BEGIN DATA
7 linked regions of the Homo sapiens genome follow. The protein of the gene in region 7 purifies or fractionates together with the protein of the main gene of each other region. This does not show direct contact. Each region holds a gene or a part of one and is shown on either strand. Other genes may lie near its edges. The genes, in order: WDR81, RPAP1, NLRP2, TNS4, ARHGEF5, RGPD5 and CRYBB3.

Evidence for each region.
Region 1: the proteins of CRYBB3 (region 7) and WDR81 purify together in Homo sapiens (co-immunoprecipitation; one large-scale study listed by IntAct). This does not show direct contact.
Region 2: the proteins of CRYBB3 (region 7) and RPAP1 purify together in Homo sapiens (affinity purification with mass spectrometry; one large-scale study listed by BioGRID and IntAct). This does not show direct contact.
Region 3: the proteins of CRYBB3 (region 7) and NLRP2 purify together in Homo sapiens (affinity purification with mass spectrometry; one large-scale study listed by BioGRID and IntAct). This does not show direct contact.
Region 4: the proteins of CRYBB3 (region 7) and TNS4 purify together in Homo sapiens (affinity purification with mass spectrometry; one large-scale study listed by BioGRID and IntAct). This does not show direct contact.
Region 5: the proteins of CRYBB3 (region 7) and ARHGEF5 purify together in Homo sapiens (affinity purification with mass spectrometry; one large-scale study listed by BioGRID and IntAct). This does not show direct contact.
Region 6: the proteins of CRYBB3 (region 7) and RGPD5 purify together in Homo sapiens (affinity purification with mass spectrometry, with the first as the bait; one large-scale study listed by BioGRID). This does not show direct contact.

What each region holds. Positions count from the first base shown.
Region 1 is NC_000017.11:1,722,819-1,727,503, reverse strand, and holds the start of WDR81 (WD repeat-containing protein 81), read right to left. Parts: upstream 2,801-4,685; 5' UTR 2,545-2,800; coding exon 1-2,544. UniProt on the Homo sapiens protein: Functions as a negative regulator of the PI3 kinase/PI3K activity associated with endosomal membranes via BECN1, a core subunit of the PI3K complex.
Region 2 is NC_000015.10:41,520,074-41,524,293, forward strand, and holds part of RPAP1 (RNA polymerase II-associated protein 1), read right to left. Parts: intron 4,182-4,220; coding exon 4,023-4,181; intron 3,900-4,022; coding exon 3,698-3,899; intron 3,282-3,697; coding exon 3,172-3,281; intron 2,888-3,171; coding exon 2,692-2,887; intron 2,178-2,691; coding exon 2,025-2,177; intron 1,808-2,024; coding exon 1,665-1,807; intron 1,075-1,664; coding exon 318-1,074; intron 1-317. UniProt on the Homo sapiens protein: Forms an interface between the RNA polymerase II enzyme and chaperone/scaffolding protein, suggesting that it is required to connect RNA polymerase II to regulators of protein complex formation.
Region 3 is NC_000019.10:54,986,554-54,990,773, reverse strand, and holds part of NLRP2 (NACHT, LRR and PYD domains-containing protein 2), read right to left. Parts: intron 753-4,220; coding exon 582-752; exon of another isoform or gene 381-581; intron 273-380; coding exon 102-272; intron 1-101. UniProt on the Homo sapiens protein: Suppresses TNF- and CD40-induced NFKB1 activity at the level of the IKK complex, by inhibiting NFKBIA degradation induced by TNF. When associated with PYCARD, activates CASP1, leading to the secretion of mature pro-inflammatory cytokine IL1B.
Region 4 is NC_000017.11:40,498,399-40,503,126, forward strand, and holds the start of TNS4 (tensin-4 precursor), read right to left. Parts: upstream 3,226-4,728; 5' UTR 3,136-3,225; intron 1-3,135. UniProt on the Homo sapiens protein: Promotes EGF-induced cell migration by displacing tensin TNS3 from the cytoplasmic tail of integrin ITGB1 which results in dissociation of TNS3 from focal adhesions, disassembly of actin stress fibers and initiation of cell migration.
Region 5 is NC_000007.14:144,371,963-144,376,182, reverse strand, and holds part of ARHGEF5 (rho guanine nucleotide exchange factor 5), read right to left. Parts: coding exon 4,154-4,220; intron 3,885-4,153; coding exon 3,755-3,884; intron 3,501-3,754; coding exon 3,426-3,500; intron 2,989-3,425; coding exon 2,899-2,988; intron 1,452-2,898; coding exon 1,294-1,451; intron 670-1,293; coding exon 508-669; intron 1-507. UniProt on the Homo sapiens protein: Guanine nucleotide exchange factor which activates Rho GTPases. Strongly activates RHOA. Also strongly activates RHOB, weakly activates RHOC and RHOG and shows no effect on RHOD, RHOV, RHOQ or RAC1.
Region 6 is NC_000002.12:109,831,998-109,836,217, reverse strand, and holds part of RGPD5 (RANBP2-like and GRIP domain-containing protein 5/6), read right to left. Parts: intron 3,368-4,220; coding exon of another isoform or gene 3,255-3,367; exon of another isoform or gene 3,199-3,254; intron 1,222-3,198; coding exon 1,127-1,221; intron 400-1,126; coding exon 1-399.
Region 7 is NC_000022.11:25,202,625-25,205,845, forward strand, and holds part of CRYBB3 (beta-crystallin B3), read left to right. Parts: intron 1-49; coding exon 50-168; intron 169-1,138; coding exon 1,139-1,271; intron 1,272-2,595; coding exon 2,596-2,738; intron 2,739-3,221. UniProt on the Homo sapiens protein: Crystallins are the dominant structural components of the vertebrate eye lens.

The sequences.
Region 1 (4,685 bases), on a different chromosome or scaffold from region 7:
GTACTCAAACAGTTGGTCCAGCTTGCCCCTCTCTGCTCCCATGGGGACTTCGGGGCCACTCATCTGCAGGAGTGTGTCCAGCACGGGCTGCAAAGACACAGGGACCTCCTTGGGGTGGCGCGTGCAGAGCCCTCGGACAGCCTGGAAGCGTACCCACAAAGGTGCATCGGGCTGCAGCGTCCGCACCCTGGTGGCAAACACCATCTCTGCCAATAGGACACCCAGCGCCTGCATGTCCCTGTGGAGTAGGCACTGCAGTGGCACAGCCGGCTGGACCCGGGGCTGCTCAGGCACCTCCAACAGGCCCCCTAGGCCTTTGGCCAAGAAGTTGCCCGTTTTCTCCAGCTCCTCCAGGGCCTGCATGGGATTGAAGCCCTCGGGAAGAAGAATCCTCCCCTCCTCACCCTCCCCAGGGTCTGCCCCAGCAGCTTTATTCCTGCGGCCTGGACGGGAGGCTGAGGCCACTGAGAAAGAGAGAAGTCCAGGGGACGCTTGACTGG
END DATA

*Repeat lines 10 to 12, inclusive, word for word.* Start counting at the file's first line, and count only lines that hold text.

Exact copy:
Region 1 is NC_000017.11:1,722,819-1,727,503, reverse strand, and holds the start of WDR81 (WD repeat-containing protein 81), read right to left. Parts: upstream 2,801-4,685; 5' UTR 2,545-2,800; coding exon 1-2,544. UniProt on the Homo sapiens protein: Functions as a negative regulator of the PI3 kinase/PI3K activity associated with endosomal membranes via BECN1, a core subunit of the PI3K complex.
Region 2 is NC_000015.10:41,520,074-41,524,293, forward strand, and holds part of RPAP1 (RNA polymerase II-associated protein 1), read right to left. Parts: intron 4,182-4,220; coding exon 4,023-4,181; intron 3,900-4,022; coding exon 3,698-3,899; intron 3,282-3,697; coding exon 3,172-3,281; intron 2,888-3,171; coding exon 2,692-2,887; intron 2,178-2,691; coding exon 2,025-2,177; intron 1,808-2,024; coding exon 1,665-1,807; intron 1,075-1,664; coding exon 318-1,074; intron 1-317. UniProt on the Homo sapiens protein: Forms an interface between the RNA polymerase II enzyme and chaperone/scaffolding protein, suggesting that it is required to connect RNA polymerase II to regulators of protein complex formation.
Region 3 is NC_000019.10:54,986,554-54,990,773, reverse strand, and holds part of NLRP2 (NACHT, LRR and PYD domains-containing protein 2), read right to left. Parts: intron 753-4,220; coding exon 582-752; exon of another isoform or gene 381-581; intron 273-380; coding exon 102-272; intron 1-101. UniProt on the Homo sapiens protein: Suppresses TNF- and CD40-induced NFKB1 activity at the level of the IKK complex, by inhibiting NFKBIA degradation induced by TNF. When associated with PYCARD, activates CASP1, leading to the secretion of mature pro-inflammatory cytokine IL1B.